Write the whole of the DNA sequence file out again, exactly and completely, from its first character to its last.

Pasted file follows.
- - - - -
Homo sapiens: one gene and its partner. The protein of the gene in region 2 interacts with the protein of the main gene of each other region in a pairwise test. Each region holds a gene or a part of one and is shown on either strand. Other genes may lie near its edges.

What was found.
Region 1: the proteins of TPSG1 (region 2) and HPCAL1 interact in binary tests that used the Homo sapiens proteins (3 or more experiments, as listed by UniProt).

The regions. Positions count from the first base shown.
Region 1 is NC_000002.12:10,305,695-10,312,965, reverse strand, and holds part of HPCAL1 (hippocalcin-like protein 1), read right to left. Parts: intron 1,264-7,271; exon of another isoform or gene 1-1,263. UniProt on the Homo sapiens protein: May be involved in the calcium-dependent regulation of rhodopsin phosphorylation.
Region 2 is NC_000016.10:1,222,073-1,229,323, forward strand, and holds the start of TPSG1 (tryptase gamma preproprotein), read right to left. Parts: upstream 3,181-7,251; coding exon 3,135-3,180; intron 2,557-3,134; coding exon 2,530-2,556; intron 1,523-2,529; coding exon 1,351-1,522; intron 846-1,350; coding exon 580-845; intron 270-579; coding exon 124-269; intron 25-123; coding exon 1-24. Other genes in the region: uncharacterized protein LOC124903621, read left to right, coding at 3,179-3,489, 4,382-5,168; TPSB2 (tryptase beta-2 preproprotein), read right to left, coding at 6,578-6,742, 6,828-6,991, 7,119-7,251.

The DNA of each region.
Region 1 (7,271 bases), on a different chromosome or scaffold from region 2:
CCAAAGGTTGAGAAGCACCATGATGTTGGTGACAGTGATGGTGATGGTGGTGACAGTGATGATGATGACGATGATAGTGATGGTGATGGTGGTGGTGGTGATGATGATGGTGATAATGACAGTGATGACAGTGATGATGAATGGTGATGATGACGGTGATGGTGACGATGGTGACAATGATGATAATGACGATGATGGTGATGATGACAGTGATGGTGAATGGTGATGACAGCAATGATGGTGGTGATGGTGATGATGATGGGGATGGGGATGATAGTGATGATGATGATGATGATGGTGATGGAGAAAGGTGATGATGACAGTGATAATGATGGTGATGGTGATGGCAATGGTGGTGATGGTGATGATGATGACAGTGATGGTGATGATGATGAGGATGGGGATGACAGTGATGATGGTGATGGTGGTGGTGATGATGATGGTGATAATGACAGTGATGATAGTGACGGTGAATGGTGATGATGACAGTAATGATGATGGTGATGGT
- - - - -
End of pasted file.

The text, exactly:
Homo sapiens: one gene and its partner. The protein of the gene in region 2 interacts with the protein of the main gene of each other region in a pairwise test. Each region holds a gene or a part of one and is shown on either strand. Other genes may lie near its edges.

What was found.
Region 1: the proteins of TPSG1 (region 2) and HPCAL1 interact in binary tests that used the Homo sapiens proteins (3 or more experiments, as listed by UniProt).

The regions. Positions count from the first base shown.
Region 1 is NC_000002.12:10,305,695-10,312,965, reverse strand, and holds part of HPCAL1 (hippocalcin-like protein 1), read right to left. Parts: intron 1,264-7,271; exon of another isoform or gene 1-1,263. UniProt on the Homo sapiens protein: May be involved in the calcium-dependent regulation of rhodopsin phosphorylation.
Region 2 is NC_000016.10:1,222,073-1,229,323, forward strand, and holds the start of TPSG1 (tryptase gamma preproprotein), read right to left. Parts: upstream 3,181-7,251; coding exon 3,135-3,180; intron 2,557-3,134; coding exon 2,530-2,556; intron 1,523-2,529; coding exon 1,351-1,522; intron 846-1,350; coding exon 580-845; intron 270-579; coding exon 124-269; intron 25-123; coding exon 1-24. Other genes in the region: uncharacterized protein LOC124903621, read left to right, coding at 3,179-3,489, 4,382-5,168; TPSB2 (tryptase beta-2 preproprotein), read right to left, coding at 6,578-6,742, 6,828-6,991, 7,119-7,251.

The DNA of each region.
Region 1 (7,271 bases), on a different chromosome or scaffold from region 2:
CCAAAGGTTGAGAAGCACCATGATGTTGGTGACAGTGATGGTGATGGTGGTGACAGTGATGATGATGACGATGATAGTGATGGTGATGGTGGTGGTGGTGATGATGATGGTGATAATGACAGTGATGACAGTGATGATGAATGGTGATGATGACGGTGATGGTGACGATGGTGACAATGATGATAATGACGATGATGGTGATGATGACAGTGATGGTGAATGGTGATGACAGCAATGATGGTGGTGATGGTGATGATGATGGGGATGGGGATGATAGTGATGATGATGATGATGATGGTGATGGAGAAAGGTGATGATGACAGTGATAATGATGGTGATGGTGATGGCAATGGTGGTGATGGTGATGATGATGACAGTGATGGTGATGATGATGAGGATGGGGATGACAGTGATGATGGTGATGGTGGTGGTGATGATGATGGTGATAATGACAGTGATGATAGTGACGGTGAATGGTGATGATGACAGTAATGATGATGGTGATGGT